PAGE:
May-20-07  Scarecrow: I see this match is linked to the series of WCC matches now. This was a great match, for the first time in history a Hungarian player had a shot at the world title. It still hurts to recall how Leko lost that last game.

<> I spot an error in the text above. Leko's second win was not the seventh game but game 8. And, although it's not my task to judge it, he won it not because of his immense preparation but because of Kramnik's preparation errors and his own calculation OTB. The game is special because it's an OTB masterpiece in the era of home prep.

May-20-07  Plato: <Scarecrow> You're absolutely right, in my opinion, and <> should change their summary accordingly.
Sep-24-07  Karpova:

User: offramp became famous

Dec-14-07  amadeus: 4 wins out of 32 games?
Dec-14-07  Illogic: The text in the description is still the same. It was the eighth game Leko won, and Scarecrow and Plato are correct, Leko busted Kramnik's prep OTB, it was not a win with his own prep.
Feb-20-08  positionalgenius: A fine match with deep chess.
Feb-25-09  WhiteRook48: the match was a tie? Aww...
Mar-31-09  WhiteRook48: why didn't they play one more game?
Jul-03-09  WhiteRook48: therefore, Leko is better than Kasparov
Jul-20-09  dumbgai: Too bad there were so many short draws in this match. But the rest of the games are genuine treasures.
Apr-02-13  Xenon Oxide: Remarkable to remember how Leko was considered one of the strongest and most promising talents. He was phenomenally strong back then. Pity he's never been the same since this match. Seems like he peaked rather early.
Jul-18-13  notyetagm: Leko vs Kramnik, 2004

45 ♕f4-f6

click for larger view

45 ... h7-h6!

click for larger view

<45. Qf6 h6

This is a very clever move from Kramnik, clearly overlooked by Leko, whose last move could have no other purpose than to threaten h6. <<<If now 46Qxh6, then ...R8a6 traps the white queen.>>>>

45 ♕f6xh6?? ♖a8-a6! <trapped piece: h6-queen>

click for larger view

click for larger view

Nov-10-13  InfinityCircuit: Remember watching this as it was happening, the final game was so exciting.
Aug-03-14  whiteshark: Leko talking about this match (during rd 1 of the Tromsö Olympiad 2014) audio starts around 3m30s
Jul-09-18  ColdSong: Leko was so close to become the 15th World Champion.that can (must ?) be hard for him.Now this chance has gone forever it seems.
Premium Chessgames Member
  offramp: <ColdSong: Leko was so close to become the 15th World Champion.that can (must ?) be hard for him.Now this chance has gone forever it seems.>

That reminds me of this great piece of prose from Mr G G Marquez:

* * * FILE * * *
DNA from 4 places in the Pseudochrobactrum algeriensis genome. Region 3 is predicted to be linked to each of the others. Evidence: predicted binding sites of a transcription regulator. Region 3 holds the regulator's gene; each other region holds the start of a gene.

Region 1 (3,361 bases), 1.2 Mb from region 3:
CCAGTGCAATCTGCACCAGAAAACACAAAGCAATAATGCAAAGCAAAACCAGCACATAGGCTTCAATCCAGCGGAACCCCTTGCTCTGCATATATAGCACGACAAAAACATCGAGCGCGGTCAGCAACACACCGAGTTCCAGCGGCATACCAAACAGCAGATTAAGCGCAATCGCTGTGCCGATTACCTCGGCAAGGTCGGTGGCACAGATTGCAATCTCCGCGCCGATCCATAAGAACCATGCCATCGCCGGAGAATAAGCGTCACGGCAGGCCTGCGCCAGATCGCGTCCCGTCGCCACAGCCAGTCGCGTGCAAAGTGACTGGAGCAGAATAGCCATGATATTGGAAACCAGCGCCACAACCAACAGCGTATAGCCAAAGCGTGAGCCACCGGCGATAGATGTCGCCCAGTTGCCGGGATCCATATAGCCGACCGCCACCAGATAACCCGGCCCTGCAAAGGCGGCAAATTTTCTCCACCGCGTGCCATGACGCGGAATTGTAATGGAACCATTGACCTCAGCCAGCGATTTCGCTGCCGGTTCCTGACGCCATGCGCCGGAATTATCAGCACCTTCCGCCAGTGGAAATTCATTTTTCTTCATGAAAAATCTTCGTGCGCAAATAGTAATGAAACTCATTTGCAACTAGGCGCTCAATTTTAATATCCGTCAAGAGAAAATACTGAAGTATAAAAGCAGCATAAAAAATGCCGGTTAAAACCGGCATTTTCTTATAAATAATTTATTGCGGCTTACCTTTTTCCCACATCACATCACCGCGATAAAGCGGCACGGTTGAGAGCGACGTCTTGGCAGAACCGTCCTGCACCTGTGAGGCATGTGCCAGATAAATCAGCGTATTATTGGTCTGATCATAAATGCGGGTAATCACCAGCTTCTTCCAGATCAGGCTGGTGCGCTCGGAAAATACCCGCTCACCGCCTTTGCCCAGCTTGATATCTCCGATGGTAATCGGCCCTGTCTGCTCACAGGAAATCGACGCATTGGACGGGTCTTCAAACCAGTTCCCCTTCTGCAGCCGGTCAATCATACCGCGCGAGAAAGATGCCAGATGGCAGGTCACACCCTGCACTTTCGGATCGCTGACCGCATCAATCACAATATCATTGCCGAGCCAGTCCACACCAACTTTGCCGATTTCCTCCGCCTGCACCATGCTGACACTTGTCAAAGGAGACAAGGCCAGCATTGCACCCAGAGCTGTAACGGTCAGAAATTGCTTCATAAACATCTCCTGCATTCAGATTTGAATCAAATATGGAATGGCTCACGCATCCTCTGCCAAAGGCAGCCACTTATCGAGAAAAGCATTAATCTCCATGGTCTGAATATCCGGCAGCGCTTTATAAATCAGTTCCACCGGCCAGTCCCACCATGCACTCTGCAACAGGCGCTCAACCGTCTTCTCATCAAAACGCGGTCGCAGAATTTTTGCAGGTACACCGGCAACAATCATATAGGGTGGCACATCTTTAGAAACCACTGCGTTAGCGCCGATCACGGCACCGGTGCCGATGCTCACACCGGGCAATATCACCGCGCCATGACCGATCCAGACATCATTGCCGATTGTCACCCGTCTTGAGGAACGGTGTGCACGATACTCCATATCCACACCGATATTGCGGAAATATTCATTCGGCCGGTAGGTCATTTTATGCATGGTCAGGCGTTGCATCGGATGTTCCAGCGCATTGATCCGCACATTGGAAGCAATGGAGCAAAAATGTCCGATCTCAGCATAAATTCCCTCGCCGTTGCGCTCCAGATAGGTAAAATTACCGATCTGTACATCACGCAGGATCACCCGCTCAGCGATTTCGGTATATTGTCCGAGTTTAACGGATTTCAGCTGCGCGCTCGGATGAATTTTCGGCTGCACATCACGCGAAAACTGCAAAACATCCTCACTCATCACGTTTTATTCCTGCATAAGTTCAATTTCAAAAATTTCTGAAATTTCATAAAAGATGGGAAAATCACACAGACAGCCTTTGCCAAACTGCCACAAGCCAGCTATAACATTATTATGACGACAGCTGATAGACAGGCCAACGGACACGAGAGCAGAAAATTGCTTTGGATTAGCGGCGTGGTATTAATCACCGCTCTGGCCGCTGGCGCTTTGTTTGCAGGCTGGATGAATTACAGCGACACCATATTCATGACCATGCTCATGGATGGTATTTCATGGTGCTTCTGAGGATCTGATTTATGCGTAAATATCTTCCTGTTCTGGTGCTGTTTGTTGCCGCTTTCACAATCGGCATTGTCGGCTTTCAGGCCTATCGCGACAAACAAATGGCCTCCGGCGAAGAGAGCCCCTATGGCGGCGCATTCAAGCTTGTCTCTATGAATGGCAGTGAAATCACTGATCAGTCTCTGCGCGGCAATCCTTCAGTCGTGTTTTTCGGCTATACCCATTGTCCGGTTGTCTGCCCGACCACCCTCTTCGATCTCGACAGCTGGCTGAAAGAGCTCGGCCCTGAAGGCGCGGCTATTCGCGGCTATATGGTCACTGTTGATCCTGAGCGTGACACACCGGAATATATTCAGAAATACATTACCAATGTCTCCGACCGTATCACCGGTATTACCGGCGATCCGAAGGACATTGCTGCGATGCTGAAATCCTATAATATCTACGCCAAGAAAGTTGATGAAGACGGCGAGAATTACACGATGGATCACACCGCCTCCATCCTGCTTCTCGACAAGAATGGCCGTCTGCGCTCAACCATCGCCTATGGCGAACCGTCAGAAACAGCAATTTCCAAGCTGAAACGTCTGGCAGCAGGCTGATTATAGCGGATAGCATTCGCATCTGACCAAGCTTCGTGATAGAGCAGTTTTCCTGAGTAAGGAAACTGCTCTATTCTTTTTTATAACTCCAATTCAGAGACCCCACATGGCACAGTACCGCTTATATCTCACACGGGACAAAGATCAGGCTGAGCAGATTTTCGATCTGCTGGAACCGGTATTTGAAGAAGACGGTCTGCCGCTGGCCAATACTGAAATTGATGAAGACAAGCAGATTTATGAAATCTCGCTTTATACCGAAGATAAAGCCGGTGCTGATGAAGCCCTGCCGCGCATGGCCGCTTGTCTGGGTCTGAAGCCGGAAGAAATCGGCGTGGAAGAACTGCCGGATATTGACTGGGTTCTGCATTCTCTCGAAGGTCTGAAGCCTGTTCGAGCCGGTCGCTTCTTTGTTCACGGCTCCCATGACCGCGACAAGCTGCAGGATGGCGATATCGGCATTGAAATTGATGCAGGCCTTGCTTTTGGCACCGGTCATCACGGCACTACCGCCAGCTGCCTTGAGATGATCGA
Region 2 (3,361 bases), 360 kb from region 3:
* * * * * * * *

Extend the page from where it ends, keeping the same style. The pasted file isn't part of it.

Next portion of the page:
<In December, when the Caribbean world turned to glass, he would take the closed carriage on a climb along the cornices of crags until he came to the house perched on top of the reefs, and he would spend the afternoon playing dominoes with the former dictators of other nations of the continent, the dethroned fathers of other countries to whom he had granted asylum over the course of many years and who were now growing old in the shadow of his mercy, dreaming in chairs on the terrace about the chimerical vessel of their second chance, talking to themselves, dying dead in the rest home he had built for them on the balcony of the sea after having received all of them as if each were the only one, for they all appeared at dawn in the dress uniform they had put on inside out over their pajamas, with chests of money they had pilfered from the public treasury and suitcases with boxes of decorations, newspaper clippings pasted into old ledgers, and photograph albums they would show him at the first audience, as if they were credentials, saying look, General, that’s me when I was a lieutenant, this was the day I was inaugurated, this was the sixteenth anniversary of my taking power, here, look, General, but he would give them asylum without paying any more attention to them or inspecting credentials, because the only document of identity for an overthrown president should be his death certificate, he would say, and with the same disdain he would listen to the self-deluding little speech of I accept for this short time your noble hospitality while the justice of the people brings the usurper to account, the eternal formula of puerile solemnity which a while later he would hear from the usurper, and then from the usurper’s usurper, as if the @#$%*!&ed fools didn’t know that in this business of men if you fall, you fall, and he put all of them up for a few months in the Presidential Palace, made them play dominoes until he had fleeced them down to their last cent, and then he took them by the arm over to the window looking out onto the sea, he helped them grieve over this stinking life that only goes in one direction, he consoled them with the illusion that they would go over there, look, he said, over there to that big house that looks like an ocean liner aground on the top of the reefs, where they would have some lodgings with good light and good food, and plenty of time to forget along with other companions of misfortune, and with a terrace overlooking the sea, where he liked to sit on December afternoons not so much for the pleasure of playing dominoes with that bunch of boobs but to enjoy the base good fortune of not being one of them, to look at himself in the instructive mirror of their misery while he wallowed in the great slough of felicity, dreaming alone.>